“I find it hard to get all of my children out of bed,” he said. “Their alarms are set but they hardly ever get up to them.” These alarms are set for 5:50 a.m. each morning.
His preteen goes to bed at 8 p.m. each night and the elementary students go to bed at 7:30 p.m. each night. Each child gets about a little more than nine hours of sleep a night — a good night of sleep, but one that may prove harder for his children to obtain as they hit their teen years.
Wahlstrom says the wrenching of teenagers from their beds is especially unwise given the critical role of early-morning deep sleep known as REM.
"When kids have to get up at 6:15 for a 6:40 bus, they're totally missing out on at least one period of REM sleep," Wahlstrom says. "REM is considered the body's therapy. It helps people sort out not only factual memories from school, but emotional memories. Miss out on that and it's devastating. It has cumulative negative effects."
Power of later start times
Red Wing Public Schools made changes to school start times within the last few years, pushing the high school’s first bell to shortly after 8 a.m.
With four kids in Red Wing schools from elementary and middle school to high school, Red Wing School Board member Janie Farrar said she has seen the benefits of the district’s move to later start times for high schoolers first hand.
“Red Wing has been pretty good about adapting to those health concerns,” Farrar said. “I’d say on a typical night my high schoolers are getting anywhere, kind of that seven to seven-and-a-half (hour) range.”
Red Wing’s middle and elementary schools have similar start times to the high school, with most students getting to school around 8 a.m.
Farrar said she has no problems with her kids waking up in time for school — the later start times help — but bedtime before 10:30 or 11 p.m. is uncommon.
“When they're tired, even, I don't think they even can try — they have a hard time falling asleep if it's probably before 10:30," she said.
For Ty Satter, a senior at Fargo's Davies High School, school starts about 8:05 in the morning, but because he doesn't live that far from school he usually doesn't leave the house until a quarter to 8, according to his mother, Jenny Satter.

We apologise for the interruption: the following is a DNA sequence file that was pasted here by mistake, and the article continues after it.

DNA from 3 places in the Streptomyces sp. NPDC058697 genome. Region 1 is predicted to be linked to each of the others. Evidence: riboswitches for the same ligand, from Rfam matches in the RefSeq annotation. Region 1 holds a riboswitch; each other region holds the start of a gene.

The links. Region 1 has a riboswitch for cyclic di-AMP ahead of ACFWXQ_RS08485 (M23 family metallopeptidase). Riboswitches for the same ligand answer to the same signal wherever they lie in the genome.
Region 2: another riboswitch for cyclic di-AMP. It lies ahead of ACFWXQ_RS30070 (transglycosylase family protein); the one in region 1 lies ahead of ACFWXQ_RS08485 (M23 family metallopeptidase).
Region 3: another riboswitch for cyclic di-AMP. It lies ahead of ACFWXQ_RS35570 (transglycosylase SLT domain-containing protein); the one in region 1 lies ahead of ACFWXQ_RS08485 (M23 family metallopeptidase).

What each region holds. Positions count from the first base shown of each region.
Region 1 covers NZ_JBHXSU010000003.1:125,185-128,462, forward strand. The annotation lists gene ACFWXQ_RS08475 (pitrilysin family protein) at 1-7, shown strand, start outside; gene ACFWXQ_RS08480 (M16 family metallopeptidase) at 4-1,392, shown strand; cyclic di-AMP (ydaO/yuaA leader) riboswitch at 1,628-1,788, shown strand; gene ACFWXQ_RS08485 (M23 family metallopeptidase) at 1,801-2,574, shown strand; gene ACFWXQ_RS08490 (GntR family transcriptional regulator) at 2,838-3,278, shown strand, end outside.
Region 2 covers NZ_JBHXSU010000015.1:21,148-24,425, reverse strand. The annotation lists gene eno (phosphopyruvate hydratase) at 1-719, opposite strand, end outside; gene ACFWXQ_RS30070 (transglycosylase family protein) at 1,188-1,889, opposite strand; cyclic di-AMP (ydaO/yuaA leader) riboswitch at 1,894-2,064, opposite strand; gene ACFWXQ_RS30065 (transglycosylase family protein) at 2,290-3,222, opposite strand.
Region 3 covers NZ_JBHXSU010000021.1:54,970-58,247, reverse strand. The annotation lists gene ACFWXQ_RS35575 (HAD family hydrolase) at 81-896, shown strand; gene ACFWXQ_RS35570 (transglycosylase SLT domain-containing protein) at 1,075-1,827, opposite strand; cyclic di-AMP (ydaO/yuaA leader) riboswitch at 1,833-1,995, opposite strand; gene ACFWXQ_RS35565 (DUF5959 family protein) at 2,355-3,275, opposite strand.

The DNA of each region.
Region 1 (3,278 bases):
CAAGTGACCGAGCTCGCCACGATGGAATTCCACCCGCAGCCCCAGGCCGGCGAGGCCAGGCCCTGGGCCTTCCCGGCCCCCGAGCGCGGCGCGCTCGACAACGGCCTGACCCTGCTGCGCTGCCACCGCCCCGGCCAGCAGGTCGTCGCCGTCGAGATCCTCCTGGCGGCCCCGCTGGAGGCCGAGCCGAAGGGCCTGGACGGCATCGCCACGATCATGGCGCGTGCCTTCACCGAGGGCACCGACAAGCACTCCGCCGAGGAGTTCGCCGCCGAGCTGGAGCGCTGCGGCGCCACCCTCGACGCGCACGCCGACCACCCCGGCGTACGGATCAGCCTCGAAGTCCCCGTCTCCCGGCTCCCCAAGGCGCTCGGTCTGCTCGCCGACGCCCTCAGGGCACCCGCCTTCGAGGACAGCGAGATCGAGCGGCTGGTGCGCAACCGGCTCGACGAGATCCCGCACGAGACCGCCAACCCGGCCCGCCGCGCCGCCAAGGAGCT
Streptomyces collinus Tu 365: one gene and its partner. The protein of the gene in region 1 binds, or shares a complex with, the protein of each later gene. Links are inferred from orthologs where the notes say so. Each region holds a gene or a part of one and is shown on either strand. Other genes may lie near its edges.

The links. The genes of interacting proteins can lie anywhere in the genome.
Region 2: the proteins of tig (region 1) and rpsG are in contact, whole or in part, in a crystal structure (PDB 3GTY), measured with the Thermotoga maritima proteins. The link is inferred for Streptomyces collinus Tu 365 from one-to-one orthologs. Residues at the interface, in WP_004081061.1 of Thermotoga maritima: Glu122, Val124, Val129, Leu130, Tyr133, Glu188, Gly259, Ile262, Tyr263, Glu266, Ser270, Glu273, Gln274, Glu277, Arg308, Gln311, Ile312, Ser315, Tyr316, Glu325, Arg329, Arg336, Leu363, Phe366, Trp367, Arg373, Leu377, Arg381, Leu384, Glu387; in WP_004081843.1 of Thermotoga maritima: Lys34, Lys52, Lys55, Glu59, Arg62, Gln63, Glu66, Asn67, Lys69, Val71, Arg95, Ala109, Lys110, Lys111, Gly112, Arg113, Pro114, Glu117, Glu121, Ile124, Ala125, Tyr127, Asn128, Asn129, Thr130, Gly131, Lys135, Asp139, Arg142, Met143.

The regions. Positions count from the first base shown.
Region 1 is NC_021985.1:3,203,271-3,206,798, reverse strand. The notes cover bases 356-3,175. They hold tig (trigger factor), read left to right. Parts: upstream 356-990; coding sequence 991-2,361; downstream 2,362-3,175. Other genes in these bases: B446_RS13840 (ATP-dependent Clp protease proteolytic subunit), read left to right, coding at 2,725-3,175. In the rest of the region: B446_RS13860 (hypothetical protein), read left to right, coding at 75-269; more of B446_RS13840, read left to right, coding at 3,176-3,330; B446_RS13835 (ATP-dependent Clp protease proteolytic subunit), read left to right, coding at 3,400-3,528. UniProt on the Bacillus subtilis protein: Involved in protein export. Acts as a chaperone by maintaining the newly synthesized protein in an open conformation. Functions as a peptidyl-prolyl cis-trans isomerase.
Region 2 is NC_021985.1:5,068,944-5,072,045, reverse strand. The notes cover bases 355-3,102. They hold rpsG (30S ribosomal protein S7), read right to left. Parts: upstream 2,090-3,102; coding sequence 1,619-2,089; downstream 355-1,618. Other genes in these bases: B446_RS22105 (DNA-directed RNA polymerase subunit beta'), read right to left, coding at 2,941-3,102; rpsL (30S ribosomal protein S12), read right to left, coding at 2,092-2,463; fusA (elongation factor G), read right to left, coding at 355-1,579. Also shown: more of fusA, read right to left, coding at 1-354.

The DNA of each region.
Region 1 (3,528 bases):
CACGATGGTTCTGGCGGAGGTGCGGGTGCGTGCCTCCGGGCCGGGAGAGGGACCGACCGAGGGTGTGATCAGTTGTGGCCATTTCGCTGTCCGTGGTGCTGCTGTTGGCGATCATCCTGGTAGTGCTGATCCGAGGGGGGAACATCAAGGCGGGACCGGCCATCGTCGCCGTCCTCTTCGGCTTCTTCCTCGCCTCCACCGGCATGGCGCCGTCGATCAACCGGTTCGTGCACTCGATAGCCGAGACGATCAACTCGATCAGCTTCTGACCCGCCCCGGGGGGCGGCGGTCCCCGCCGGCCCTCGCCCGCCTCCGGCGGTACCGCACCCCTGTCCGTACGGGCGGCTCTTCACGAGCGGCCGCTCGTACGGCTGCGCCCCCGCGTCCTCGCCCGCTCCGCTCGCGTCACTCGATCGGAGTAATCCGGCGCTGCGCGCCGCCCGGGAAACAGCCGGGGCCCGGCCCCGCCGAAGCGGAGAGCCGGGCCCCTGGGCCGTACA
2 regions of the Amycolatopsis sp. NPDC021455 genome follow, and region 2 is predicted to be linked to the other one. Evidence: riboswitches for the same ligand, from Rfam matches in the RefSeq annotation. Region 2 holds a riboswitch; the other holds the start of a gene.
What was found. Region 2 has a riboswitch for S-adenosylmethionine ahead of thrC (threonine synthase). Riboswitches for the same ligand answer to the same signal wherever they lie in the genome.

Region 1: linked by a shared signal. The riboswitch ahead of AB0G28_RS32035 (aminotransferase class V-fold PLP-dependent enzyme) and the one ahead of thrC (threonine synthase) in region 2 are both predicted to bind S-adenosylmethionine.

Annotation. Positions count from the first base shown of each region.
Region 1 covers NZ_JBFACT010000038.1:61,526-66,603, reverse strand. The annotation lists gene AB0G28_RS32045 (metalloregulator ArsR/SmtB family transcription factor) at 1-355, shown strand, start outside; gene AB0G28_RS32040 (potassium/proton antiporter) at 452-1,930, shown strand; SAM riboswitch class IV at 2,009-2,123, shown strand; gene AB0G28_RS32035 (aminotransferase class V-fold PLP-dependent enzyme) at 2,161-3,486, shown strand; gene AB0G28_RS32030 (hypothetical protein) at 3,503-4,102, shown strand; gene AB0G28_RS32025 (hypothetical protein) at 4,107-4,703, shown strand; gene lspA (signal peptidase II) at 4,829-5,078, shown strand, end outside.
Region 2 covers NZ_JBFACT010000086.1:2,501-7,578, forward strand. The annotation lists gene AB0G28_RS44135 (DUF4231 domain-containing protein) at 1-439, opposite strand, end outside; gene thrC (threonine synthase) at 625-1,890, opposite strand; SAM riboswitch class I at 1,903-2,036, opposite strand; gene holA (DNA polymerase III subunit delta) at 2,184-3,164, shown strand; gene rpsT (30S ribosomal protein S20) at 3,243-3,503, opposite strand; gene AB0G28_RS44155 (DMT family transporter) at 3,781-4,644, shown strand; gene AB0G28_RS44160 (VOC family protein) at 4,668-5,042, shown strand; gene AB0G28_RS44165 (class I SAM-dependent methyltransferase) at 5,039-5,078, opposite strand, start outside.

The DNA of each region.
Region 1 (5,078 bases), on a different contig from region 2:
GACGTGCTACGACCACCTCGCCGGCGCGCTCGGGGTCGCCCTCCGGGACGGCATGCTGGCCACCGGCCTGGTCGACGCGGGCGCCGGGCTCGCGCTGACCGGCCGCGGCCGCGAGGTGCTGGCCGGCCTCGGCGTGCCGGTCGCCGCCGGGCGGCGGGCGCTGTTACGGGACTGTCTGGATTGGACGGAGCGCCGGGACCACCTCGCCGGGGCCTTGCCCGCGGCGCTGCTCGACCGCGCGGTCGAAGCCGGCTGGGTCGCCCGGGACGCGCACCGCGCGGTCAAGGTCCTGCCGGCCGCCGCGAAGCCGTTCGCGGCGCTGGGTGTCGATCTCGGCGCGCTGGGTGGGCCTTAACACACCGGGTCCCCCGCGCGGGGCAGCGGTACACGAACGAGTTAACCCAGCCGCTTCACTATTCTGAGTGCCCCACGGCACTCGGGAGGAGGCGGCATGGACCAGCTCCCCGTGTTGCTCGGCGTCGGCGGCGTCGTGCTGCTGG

That's most days.
Wednesdays at Davies High are different, school starts about an hour later in the morning.
It's a practice Jenny Satter said began several years ago when her daughter, Paige, who is now 20 and attending nursing student, was still in high school.
"Ty loves 'Wednesday Late Day,''' Jenny Satter said, adding that each school period that day is about 10 minutes shorter so students can end their day at the regular time after getting a later start.
Satter said her son relishes Wednesdays "because you don't have to get going and out the door as early as you do the other four days of the week."
Recent data from Wahlstrom and her University of Minnesota colleague Rachel Widome, Ph. D., sheds new light on why kids denied enough sleep tend to put on weight.
"The less sleep they got, the less likely they were to eat breakfast, get physical activity, and the more likely they were to drink sugar-sweetened drinks," Widome says.
The finding that sleep gets kids to eat better is in itself an untapped resource for school districts.
"It's remarkably difficult to change individual behavior," she says. "Given that we can increase sleep by delaying school start times, these are really policies that deserve our attention in spite of being inconvenient to school districts."
Reporters Theresa Bourke, Rachel Kubik, Dave Olson and John R. Russett contributed to this story.